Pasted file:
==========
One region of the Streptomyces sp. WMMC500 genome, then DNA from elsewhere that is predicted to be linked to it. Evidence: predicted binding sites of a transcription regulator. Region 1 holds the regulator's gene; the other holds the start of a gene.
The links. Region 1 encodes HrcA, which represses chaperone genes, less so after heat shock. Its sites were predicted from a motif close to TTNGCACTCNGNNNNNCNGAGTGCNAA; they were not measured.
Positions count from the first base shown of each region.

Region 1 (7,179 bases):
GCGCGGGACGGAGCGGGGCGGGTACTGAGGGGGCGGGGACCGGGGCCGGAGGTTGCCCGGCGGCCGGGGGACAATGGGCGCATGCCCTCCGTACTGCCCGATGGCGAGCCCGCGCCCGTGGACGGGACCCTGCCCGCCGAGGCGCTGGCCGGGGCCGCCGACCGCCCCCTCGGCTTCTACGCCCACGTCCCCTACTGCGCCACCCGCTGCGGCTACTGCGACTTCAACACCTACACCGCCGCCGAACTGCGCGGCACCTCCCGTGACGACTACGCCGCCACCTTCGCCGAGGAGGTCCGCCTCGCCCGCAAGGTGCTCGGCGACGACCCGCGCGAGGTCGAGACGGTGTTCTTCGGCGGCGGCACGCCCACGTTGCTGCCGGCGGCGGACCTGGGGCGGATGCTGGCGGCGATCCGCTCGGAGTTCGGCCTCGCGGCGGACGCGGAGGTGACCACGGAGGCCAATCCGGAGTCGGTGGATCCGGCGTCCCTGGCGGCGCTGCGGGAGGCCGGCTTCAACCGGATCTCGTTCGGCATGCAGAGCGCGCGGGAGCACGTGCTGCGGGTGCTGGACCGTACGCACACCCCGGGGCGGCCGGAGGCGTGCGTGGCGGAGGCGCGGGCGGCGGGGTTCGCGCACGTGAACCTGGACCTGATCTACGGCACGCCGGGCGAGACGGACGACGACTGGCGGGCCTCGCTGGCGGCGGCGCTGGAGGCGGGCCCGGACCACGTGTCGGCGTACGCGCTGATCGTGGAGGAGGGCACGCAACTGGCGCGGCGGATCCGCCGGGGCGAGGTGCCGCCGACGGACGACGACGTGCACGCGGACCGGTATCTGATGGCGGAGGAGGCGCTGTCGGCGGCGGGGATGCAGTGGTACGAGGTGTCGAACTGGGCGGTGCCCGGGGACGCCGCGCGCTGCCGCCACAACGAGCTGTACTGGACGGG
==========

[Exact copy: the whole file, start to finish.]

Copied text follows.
One region of the Streptomyces sp. WMMC500 genome, then DNA from elsewhere that is predicted to be linked to it. Evidence: predicted binding sites of a transcription regulator. Region 1 holds the regulator's gene; the other holds the start of a gene.
The links. Region 1 encodes HrcA, which represses chaperone genes, less so after heat shock. Its sites were predicted from a motif close to TTNGCACTCNGNNNNNCNGAGTGCNAA; they were not measured.
Positions count from the first base shown of each region.

Region 1 (7,179 bases):
GCGCGGGACGGAGCGGGGCGGGTACTGAGGGGGCGGGGACCGGGGCCGGAGGTTGCCCGGCGGCCGGGGGACAATGGGCGCATGCCCTCCGTACTGCCCGATGGCGAGCCCGCGCCCGTGGACGGGACCCTGCCCGCCGAGGCGCTGGCCGGGGCCGCCGACCGCCCCCTCGGCTTCTACGCCCACGTCCCCTACTGCGCCACCCGCTGCGGCTACTGCGACTTCAACACCTACACCGCCGCCGAACTGCGCGGCACCTCCCGTGACGACTACGCCGCCACCTTCGCCGAGGAGGTCCGCCTCGCCCGCAAGGTGCTCGGCGACGACCCGCGCGAGGTCGAGACGGTGTTCTTCGGCGGCGGCACGCCCACGTTGCTGCCGGCGGCGGACCTGGGGCGGATGCTGGCGGCGATCCGCTCGGAGTTCGGCCTCGCGGCGGACGCGGAGGTGACCACGGAGGCCAATCCGGAGTCGGTGGATCCGGCGTCCCTGGCGGCGCTGCGGGAGGCCGGCTTCAACCGGATCTCGTTCGGCATGCAGAGCGCGCGGGAGCACGTGCTGCGGGTGCTGGACCGTACGCACACCCCGGGGCGGCCGGAGGCGTGCGTGGCGGAGGCGCGGGCGGCGGGGTTCGCGCACGTGAACCTGGACCTGATCTACGGCACGCCGGGCGAGACGGACGACGACTGGCGGGCCTCGCTGGCGGCGGCGCTGGAGGCGGGCCCGGACCACGTGTCGGCGTACGCGCTGATCGTGGAGGAGGGCACGCAACTGGCGCGGCGGATCCGCCGGGGCGAGGTGCCGCCGACGGACGACGACGTGCACGCGGACCGGTATCTGATGGCGGAGGAGGCGCTGTCGGCGGCGGGGATGCAGTGGTACGAGGTGTCGAACTGGGCGGTGCCCGGGGACGCCGCGCGCTGCCGCCACAACGAGCTGTACTGGACGGG